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Gloomy Sunday

May 31, 2011


'Gloomy Sunday' is a mournful song about a young man deciding to follow the woman he loves into death, written and recorded in Hungary in 1933. A composer named Reszo Seress wrote it shortly after breaking up with a long-time girlfriend, and it quickly became popular, but also began to develop an odd reputation as the 'Hungarian Suicide Song'. A number of deaths were linked to Gloomy Sunday, with suicides following a

playing of the song, or lyrics from it appearing in suicide notes. Shortly after he approached her seeking a reconciliation, the composer's girlfriend killed herself, leaving a note reading only "Szomorú Vasárnap" -- 'Gloomy Sunday'.
An English language version was recorded, and Gloomy Sunday's reputation as the suicide song spread across Europe and America, to a lesser degree than in Hungary, but still worrying authorities to the point of banning it from radio in several places.
(This is all true. There are websites that detail the song's history or debunk the 'suicide song' legend, and various recordings available for download.)
Now, a dusty and rather scratchy original recording of the song being played by its composer has been restored and duplicated with a clarity never heard before, and the original Hungarian version of Gloomy Sunday is regaining popularity -- but this version of the song seems to have a power over its listeners that none of the previously mass-marketed recordings came close to matching. Listeners find themselves babbling snatches of Hungarian they don't understand, experiencing terrible and sourceless fears, seeing strange visions they can't explain, and killing themselves at a frightening rate.


1     Seress was a cultist, and quite mad. Along with the strange and troubling music he composed, there were rituals venerating forgotten gods. He forced his fiancee to join him, and at first she went along with it willingly, humouring a man she loved and believed could be brought back to sanity with patience and quiet surroundings. But soon the forbidden knowledge she was learning through their descent into the mythos began to horrify her. When she protested, Seress threatened to kill her if she backed out or if she told anyone of what they were doing.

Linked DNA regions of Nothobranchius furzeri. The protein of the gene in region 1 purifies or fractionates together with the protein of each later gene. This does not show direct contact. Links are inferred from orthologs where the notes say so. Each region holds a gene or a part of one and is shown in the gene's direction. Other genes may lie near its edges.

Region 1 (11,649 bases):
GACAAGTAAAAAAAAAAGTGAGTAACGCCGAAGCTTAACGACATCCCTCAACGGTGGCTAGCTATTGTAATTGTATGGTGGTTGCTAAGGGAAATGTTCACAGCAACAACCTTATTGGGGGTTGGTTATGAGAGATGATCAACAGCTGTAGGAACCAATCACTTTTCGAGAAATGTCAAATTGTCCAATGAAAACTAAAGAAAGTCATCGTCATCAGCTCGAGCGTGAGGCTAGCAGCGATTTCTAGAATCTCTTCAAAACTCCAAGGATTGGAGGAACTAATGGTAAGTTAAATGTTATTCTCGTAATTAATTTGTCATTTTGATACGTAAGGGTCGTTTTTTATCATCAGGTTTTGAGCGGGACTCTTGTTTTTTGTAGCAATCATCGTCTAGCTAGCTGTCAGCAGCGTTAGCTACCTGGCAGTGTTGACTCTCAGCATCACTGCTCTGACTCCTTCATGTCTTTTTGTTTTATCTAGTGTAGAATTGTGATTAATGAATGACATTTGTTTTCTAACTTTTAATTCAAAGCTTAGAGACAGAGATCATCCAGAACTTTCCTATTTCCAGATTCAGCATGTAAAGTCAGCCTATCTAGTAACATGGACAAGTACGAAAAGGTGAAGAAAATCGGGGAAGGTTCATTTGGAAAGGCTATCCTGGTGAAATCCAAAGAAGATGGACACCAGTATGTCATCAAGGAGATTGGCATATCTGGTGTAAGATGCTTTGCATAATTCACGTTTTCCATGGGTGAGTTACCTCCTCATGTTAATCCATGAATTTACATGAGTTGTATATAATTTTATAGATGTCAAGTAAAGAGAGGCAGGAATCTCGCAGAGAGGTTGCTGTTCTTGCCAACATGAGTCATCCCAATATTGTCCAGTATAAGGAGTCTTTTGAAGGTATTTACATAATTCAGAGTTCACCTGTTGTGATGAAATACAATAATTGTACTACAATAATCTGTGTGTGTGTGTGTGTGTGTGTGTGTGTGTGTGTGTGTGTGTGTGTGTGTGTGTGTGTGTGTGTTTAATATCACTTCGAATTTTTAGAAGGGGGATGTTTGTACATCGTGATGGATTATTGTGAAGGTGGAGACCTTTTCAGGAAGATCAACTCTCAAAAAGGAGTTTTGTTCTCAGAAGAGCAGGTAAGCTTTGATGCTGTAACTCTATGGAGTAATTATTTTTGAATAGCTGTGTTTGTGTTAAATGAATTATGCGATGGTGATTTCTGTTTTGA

His efforts were building towards a final rite he was reluctant to tell her about, but her own researches gave her an idea of what he was planning, and the sick fear of it became too much for her: she killed herself. Seress was furious at her betrayal, but continued his preparations for the rite as though he believed there would still be a second participant.
Now, the specially-prepared Gloomy Sunday recording acts as a kind of trap for the woman's spirit, periodically forcing her to inhabit and possess a listener's body against her will. It also calls to Seress, who immediately gives chase, armed with magical methods to force her to join him in the final ritual. The repeated suicides are the unfortunate ghost's only way to free herself from the trap.
If nobody intervenes, the deaths continue until Seress finally captures his late fiancee and goes ahead with the ritual.

2     Seress wasn't much of a composer, but he was a charming man with a wide range of acquaintances, and an accomplished plagiarist. One of his friends was a German-Hungarian scientist experimenting with brainwave transference using salvaged mi-go technology and money provided by Hitler's Reichstag. He was exploring a promising method of transferring thoughts and memories from one mind to another encoded in repeating tones like the melody of a song. Seress liked the 'music' he heard in the scientist's home one night, and left with the recording hidden under his coat, eventually publishing an adapted version of it with lyrics written by another acquaintance, as Gloomy Sunday.
Now listeners are experiencing some of the scientist's recorded thoughts as they listen to his brainwave-duplicating sounds, including his growing doubt and guilt over accepting money from nazis, and increasingly paranoid fear of what can only be mi-go attempts at intimidation in order to reclaim their equipment.
If nobody intervenes, the Gloomy Sunday reputation continues to grow and the recording's publisher quietly takes that version off the market. Isolated suicides continue, as private copies still exist.
3     Gloomy Sunday is simply a sad, regretful song with nothing supernatural about it. The wax the recording is pressed from is contaminated with toxic chemicals that fill the air with poisonous fumes when played. The hallucinations and deep depression listeners experience are symptoms of exposure.
In time, the recording company will switch to a safer material and try to hush up the deaths, leaving thousands of potentially deadly records in the hands of the public.

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